[local] [filter [scale_const]] scalar texture "texture_name" "filename"
scalar texture "texture_name" [ widthint heightint [depthint] ] bytes ...
writable scalar texture "texture_name" [ widthint heightint [depthint] ]
writable scalar texture "texture_name" "filename" "filetype" ["fileformat"] [ widthint heightint ]
scalar texture "texture_name"shader_list
[local] [filter [scale_const]] scalar texture "texture_name" [colorprofile "profile_name"] "filename"
color texture "texture_name" [colorprofile "profile_name"] [ widthint heightint [depthint] ] bytes ...
writable color texture "texture_name" [colorprofile "profile_name"] [ widthint heightint [depthint] ]
writable color texture "texture_name" [colorprofile "profile_name"] "filename" "filetype" ["fileformat"] [ widthint heightint ]
color texture "texture_name"shader_list
[local] vector texture "texture_name" "filename"
vector texture "texture_name" [ widthint heightint ] bytes ...
writable vector texture "texture_name" [ widthint heightint ]
writable vector texture "texture_name" "filename" "filetype" ["fileformat"] [ widthint heightint ]
vector texture "texture_name"shader_list

Textures are lookup functions. They come in two flavors: lookups of two-dimensional texture or picture files or literal bytes, and procedural lookups. File textures require a file name parameter or a byte list; procedural textures require a shading function parameter. There are three types of texture functions: textures computing scalars, colors, and vectors. Which one is chosen depends on what the texture is used for. Textures are used as parameters to other shaders, typically material shaders. A material shader could, for example, use a color texture to wrap a picture around an object, or a scalar texture as a transparency or displacement map, or a vector texture as a bump map. The actual use of the texture result is entirely up to the shader that uses the texture.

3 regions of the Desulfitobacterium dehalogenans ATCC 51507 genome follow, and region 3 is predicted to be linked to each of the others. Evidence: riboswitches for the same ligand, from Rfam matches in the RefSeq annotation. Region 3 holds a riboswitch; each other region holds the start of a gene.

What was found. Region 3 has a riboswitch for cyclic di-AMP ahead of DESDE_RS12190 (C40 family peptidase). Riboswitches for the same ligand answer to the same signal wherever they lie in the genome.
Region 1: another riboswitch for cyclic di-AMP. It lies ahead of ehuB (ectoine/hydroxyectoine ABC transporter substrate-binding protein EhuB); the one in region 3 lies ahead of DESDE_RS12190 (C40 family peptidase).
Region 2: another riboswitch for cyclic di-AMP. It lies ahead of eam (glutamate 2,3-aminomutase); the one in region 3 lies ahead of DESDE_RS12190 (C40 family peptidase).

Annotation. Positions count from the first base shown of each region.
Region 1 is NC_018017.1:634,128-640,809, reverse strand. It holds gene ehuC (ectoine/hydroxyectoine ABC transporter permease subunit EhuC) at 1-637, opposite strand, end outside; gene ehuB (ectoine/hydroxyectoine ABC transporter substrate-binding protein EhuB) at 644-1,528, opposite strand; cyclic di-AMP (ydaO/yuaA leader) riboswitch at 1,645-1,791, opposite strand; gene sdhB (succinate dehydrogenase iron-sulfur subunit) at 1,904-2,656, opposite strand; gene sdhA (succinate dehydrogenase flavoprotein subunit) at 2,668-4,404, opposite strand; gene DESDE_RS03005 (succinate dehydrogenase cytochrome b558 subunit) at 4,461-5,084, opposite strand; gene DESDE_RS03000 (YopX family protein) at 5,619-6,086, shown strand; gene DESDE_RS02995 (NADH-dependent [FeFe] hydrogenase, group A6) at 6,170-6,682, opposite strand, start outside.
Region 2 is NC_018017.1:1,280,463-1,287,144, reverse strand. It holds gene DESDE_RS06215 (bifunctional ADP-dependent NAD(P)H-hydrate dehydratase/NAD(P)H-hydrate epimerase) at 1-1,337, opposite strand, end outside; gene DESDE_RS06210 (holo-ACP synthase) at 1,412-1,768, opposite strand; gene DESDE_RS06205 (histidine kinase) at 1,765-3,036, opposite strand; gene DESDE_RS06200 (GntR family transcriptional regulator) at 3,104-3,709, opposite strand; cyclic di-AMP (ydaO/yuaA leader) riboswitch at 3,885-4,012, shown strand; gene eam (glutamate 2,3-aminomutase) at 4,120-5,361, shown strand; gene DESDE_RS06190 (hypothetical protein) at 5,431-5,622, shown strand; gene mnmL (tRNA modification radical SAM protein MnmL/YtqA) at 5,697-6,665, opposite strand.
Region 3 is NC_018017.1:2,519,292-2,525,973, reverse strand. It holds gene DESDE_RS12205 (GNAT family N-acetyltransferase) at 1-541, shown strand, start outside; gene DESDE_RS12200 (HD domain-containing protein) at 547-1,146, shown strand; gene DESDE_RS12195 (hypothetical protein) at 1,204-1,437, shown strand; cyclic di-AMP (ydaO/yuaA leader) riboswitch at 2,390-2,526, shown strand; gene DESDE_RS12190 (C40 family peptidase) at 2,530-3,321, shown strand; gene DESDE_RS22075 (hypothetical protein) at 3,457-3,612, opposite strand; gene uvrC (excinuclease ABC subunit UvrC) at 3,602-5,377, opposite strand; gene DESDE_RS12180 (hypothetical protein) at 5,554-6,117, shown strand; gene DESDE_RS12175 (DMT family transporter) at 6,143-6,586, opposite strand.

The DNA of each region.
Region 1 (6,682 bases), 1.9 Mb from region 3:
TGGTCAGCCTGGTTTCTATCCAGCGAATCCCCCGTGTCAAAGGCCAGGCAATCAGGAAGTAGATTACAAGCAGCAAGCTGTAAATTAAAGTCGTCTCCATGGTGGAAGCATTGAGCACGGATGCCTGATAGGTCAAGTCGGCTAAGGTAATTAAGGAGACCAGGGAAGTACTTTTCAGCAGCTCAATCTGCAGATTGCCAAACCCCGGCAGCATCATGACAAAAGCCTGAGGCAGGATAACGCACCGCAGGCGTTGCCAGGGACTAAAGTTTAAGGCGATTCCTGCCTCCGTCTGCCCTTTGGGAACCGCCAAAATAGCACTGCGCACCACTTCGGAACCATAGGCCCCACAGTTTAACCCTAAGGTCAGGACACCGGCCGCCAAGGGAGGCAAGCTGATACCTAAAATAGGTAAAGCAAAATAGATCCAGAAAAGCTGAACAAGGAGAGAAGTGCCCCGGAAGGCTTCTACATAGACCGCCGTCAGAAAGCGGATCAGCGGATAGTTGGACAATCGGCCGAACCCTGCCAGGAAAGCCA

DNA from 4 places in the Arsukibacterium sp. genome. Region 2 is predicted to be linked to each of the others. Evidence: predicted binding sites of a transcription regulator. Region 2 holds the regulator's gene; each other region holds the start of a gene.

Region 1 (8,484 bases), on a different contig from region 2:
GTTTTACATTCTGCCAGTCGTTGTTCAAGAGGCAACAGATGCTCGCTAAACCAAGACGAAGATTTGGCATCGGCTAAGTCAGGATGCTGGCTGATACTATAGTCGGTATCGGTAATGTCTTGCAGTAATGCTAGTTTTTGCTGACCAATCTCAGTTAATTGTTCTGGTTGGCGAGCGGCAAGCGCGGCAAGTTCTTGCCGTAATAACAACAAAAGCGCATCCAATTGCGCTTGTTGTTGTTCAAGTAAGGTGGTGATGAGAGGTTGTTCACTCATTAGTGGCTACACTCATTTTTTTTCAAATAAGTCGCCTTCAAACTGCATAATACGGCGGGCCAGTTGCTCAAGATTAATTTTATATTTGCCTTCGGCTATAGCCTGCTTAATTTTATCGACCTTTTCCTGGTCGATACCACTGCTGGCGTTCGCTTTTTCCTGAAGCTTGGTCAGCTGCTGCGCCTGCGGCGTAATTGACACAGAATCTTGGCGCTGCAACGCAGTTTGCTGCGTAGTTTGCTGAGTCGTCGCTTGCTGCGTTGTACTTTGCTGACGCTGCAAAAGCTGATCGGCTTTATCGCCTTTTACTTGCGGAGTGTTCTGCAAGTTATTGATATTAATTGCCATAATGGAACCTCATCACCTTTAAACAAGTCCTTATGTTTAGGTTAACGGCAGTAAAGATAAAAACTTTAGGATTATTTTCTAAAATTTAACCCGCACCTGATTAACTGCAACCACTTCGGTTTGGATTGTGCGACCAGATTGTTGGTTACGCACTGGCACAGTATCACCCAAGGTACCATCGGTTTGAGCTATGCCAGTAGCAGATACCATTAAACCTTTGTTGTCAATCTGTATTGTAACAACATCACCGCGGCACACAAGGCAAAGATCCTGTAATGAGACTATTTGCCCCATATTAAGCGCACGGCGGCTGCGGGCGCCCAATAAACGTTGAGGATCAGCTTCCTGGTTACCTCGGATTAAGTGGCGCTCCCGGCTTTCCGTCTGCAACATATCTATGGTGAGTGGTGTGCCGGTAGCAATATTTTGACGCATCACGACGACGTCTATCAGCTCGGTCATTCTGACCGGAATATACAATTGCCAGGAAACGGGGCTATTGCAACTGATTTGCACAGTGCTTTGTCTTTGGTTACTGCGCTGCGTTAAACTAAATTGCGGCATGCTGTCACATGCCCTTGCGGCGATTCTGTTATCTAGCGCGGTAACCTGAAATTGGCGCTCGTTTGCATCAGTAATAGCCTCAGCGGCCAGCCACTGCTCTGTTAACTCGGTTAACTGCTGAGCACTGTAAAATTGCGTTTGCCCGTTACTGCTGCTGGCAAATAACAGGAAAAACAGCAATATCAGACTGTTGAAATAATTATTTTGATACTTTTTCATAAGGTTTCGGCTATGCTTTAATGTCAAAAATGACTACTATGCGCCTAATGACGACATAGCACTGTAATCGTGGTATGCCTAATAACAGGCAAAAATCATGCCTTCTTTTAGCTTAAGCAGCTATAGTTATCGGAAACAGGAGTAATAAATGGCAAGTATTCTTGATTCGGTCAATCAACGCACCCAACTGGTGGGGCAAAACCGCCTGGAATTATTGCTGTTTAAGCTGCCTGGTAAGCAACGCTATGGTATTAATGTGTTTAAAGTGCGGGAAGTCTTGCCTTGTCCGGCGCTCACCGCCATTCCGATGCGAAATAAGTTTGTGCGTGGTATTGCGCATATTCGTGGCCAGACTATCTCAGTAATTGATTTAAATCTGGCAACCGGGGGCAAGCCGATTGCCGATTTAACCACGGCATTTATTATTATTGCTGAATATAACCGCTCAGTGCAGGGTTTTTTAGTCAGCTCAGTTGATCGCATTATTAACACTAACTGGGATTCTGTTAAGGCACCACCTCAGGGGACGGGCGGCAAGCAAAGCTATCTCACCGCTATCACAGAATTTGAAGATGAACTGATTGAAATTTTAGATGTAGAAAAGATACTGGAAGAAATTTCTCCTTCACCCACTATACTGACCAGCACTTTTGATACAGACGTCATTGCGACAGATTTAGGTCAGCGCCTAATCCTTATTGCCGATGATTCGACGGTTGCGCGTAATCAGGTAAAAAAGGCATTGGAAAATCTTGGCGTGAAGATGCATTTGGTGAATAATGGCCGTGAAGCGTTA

All of the above syntax variations define a texture texture_name. The texture_name should be quoted to avoid reserved words and to allow non-alphabetic characters. This is the name that the texture will later be referenced as.

Verbatim or writable non-procedural textures can be defined by specifying the width and height of the texture and an optional depth (bytes per component, 1, 2, or 4, default is 1). For verbatim textures, a list of width × height × depth hexadecimal two-digit bytes follows, most significant digit first if depth is 2 or 4, in RGBA order for colors and UV order for vectors. Note, that the brackets around the sizes are literally part of the .mi syntax, while the skinny brackets around depth denote that the depth is optional and not part of the .mi syntax. These textures are called verbatim textures, and should be used with care because they can increase the scene file size enormously. Writable textures are primarily useful as the output of light mapping.

Non-procedural textures can also be defined by naming a texture or picture file; see file formats for the supported types. In this case, the sizes (width, height, and depth) are read from the file. If the local keyword is not present, the file is read once on the master host and then transmitted over the network to all slave hosts that participate in the rendering. With the local keyword, only the file name is transmitted to the slave hosts; the file is expected to exists locally on slave hosts. This allows to distribute the texture files to all the remote machines once by manual copying, thus reducing network transfer times during mental ray rendering drastically. Filename rewriting is available for interpreting the remote filename locally, for example to translate between Unix and Windows file paths. Maximum speed improvements are achieved if local files are memory-mapped pyramids (see the -p option of the imf_copy tool), and reside on local disks and not on network-mounted file systems. Most efficient memory usage together with reasonable performance, on the other hand, is achieved by using tiled texture formats which benefit from texture caching.